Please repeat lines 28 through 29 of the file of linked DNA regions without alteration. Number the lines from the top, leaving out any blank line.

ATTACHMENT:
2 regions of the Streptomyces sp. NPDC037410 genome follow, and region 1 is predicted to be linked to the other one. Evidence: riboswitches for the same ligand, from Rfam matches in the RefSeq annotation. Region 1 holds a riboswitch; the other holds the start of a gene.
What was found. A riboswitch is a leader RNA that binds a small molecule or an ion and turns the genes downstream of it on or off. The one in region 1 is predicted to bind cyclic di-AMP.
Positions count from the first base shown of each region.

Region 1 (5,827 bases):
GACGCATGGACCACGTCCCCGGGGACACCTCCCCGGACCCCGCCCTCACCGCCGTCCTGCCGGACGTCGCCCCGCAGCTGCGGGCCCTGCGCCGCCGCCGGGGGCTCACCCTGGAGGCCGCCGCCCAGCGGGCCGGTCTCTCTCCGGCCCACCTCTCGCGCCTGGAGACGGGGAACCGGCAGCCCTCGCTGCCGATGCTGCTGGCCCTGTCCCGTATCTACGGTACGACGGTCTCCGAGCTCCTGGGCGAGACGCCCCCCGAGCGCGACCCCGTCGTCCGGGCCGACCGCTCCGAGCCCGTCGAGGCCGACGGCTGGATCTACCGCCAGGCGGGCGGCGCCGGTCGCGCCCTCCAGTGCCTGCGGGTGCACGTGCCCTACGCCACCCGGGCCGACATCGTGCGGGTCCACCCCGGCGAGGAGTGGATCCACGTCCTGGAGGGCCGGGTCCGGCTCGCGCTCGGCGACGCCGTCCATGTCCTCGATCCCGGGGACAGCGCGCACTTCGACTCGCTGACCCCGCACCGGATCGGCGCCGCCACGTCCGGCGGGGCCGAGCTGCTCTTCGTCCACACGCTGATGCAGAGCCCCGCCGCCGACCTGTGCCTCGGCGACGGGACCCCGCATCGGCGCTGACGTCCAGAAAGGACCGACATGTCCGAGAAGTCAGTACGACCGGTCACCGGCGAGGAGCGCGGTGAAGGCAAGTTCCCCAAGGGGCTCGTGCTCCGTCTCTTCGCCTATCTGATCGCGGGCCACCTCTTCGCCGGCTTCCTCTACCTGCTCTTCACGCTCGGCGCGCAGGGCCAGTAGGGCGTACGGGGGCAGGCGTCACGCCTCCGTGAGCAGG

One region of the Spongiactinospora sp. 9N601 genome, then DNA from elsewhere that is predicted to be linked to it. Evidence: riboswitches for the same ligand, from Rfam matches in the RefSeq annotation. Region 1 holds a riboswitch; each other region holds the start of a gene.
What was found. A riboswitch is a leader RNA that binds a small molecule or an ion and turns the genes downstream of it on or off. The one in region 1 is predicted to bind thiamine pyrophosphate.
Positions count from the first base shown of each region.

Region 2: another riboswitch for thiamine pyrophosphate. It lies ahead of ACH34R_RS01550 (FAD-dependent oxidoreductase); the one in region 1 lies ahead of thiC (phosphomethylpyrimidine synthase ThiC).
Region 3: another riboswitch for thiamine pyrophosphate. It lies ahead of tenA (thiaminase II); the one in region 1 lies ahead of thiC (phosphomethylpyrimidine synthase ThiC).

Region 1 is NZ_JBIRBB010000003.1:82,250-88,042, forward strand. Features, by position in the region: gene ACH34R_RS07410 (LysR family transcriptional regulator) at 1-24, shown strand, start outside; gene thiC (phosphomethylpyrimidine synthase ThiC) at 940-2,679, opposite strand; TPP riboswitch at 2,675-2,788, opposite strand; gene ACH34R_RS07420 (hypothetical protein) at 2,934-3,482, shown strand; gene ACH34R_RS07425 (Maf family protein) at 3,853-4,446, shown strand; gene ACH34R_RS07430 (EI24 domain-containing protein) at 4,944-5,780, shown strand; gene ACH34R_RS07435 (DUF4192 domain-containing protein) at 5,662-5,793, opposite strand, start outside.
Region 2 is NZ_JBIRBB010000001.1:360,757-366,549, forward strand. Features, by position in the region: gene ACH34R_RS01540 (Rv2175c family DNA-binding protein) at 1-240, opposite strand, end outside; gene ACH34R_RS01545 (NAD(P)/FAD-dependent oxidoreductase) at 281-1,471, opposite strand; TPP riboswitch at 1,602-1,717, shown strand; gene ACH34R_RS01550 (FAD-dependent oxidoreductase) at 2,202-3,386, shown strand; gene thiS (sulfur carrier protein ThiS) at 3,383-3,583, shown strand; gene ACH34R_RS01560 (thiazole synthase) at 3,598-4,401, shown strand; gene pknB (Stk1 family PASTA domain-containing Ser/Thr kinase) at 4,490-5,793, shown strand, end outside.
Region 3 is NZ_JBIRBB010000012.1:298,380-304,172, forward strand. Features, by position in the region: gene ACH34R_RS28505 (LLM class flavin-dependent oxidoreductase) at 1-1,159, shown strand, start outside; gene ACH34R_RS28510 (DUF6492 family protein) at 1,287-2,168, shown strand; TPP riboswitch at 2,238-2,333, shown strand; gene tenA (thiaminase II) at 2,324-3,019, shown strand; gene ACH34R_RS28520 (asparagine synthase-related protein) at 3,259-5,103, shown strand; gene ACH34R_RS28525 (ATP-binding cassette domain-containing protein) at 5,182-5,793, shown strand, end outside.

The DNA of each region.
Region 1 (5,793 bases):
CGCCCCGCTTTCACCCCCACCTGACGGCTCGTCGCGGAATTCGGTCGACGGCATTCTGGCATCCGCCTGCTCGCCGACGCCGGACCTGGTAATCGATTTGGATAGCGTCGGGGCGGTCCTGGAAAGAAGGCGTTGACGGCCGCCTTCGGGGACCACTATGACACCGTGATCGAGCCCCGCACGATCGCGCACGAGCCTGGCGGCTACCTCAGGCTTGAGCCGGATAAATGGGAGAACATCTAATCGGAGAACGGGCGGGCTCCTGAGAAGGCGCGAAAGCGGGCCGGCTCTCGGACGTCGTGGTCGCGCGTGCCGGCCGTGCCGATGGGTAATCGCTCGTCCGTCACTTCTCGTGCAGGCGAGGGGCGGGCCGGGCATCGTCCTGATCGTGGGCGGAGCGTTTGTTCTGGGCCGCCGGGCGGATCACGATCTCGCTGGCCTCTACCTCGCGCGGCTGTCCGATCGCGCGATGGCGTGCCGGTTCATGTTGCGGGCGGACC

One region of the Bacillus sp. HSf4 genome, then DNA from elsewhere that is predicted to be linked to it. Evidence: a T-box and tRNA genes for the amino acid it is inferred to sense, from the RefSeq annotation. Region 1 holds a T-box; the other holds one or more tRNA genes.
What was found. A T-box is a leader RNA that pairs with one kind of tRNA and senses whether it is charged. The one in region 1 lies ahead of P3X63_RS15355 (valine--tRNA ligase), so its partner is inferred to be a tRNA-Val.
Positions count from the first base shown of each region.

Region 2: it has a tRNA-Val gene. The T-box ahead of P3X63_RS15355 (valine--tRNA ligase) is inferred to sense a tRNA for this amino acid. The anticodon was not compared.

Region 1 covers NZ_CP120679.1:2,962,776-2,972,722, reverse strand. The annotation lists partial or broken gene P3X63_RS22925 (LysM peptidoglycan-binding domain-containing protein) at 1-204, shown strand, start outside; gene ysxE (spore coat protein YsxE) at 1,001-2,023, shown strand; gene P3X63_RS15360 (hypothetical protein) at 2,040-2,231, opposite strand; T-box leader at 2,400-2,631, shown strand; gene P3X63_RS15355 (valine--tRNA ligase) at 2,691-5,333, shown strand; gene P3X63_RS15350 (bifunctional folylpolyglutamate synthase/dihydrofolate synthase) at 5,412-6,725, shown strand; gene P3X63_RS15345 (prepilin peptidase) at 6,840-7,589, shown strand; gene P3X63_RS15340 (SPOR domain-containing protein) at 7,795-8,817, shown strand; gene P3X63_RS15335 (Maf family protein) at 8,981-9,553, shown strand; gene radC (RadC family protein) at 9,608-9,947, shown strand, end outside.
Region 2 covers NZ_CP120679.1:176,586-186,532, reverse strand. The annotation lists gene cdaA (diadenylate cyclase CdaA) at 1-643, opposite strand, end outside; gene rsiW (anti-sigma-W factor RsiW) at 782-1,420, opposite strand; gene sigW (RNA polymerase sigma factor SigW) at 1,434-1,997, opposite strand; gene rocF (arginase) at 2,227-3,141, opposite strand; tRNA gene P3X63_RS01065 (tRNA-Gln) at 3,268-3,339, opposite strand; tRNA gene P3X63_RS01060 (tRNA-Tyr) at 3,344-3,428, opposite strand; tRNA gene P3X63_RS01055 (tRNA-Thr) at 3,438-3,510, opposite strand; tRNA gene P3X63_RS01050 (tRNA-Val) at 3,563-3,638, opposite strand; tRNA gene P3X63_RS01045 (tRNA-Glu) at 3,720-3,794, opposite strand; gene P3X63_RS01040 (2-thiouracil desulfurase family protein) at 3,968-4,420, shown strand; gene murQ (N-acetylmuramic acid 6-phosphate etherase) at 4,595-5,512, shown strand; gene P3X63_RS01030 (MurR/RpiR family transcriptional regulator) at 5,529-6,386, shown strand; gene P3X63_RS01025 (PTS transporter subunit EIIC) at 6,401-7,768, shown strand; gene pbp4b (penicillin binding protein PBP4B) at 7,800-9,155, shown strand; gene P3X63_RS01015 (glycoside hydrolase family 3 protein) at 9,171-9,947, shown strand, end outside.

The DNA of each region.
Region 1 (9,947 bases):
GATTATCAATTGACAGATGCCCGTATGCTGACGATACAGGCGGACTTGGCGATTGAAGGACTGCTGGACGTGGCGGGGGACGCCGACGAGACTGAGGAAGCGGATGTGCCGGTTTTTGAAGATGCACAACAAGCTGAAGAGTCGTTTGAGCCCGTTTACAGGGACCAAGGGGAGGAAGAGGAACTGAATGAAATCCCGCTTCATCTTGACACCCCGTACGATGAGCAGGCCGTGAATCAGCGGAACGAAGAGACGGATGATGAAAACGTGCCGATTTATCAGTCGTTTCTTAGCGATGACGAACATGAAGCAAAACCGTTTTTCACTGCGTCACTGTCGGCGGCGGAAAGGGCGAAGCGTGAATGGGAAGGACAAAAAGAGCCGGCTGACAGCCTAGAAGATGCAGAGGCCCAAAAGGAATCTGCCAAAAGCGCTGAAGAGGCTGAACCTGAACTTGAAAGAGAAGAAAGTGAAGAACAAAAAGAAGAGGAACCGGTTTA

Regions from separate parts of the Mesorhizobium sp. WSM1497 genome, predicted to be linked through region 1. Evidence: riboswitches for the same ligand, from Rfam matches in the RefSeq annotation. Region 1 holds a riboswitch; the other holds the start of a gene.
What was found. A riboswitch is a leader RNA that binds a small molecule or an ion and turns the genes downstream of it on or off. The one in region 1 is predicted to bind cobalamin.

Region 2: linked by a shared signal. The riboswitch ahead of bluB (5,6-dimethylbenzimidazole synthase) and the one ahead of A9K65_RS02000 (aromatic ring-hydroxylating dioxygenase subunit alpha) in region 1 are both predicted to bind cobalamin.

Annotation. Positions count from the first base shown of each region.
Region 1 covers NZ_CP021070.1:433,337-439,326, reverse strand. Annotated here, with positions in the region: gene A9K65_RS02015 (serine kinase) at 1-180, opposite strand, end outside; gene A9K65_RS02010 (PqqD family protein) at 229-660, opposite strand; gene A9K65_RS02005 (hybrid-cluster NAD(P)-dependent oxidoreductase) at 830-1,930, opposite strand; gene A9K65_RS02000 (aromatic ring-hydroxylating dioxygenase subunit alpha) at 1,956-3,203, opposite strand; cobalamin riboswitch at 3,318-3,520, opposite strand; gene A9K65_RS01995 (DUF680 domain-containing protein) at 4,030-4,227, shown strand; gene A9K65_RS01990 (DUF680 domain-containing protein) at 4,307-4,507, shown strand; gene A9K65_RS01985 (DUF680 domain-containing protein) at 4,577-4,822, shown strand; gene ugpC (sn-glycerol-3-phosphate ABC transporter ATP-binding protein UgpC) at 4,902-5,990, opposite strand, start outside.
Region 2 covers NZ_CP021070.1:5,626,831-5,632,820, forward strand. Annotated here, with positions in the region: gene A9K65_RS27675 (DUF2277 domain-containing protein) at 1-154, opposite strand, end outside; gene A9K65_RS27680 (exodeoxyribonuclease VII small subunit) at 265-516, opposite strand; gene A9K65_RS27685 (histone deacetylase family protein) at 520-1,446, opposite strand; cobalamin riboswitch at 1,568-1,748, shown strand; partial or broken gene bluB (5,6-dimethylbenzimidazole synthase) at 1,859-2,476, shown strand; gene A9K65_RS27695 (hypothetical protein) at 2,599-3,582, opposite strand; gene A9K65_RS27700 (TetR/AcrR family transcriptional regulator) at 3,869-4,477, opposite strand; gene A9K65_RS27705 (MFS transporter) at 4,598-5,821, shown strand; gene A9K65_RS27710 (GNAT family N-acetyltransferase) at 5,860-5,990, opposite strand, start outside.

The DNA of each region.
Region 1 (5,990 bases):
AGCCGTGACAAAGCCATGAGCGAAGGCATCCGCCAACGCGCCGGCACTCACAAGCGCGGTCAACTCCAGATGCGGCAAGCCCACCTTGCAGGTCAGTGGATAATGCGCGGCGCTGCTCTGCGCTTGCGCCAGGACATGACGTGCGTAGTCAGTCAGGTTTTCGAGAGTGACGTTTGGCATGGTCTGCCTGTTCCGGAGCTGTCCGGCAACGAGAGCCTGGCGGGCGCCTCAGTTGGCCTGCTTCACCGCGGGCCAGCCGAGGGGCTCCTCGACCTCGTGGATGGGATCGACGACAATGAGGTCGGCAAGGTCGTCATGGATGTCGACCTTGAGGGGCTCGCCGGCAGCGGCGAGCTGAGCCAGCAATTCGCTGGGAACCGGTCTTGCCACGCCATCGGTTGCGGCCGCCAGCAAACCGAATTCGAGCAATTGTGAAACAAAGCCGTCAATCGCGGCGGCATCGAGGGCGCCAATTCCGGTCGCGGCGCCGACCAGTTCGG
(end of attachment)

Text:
Region 2: linked by a shared signal. The riboswitch ahead of bluB (5,6-dimethylbenzimidazole synthase) and the one ahead of A9K65_RS02000 (aromatic ring-hydroxylating dioxygenase subunit alpha) in region 1 are both predicted to bind cobalamin.

Annotation. Positions count from the first base shown of each region.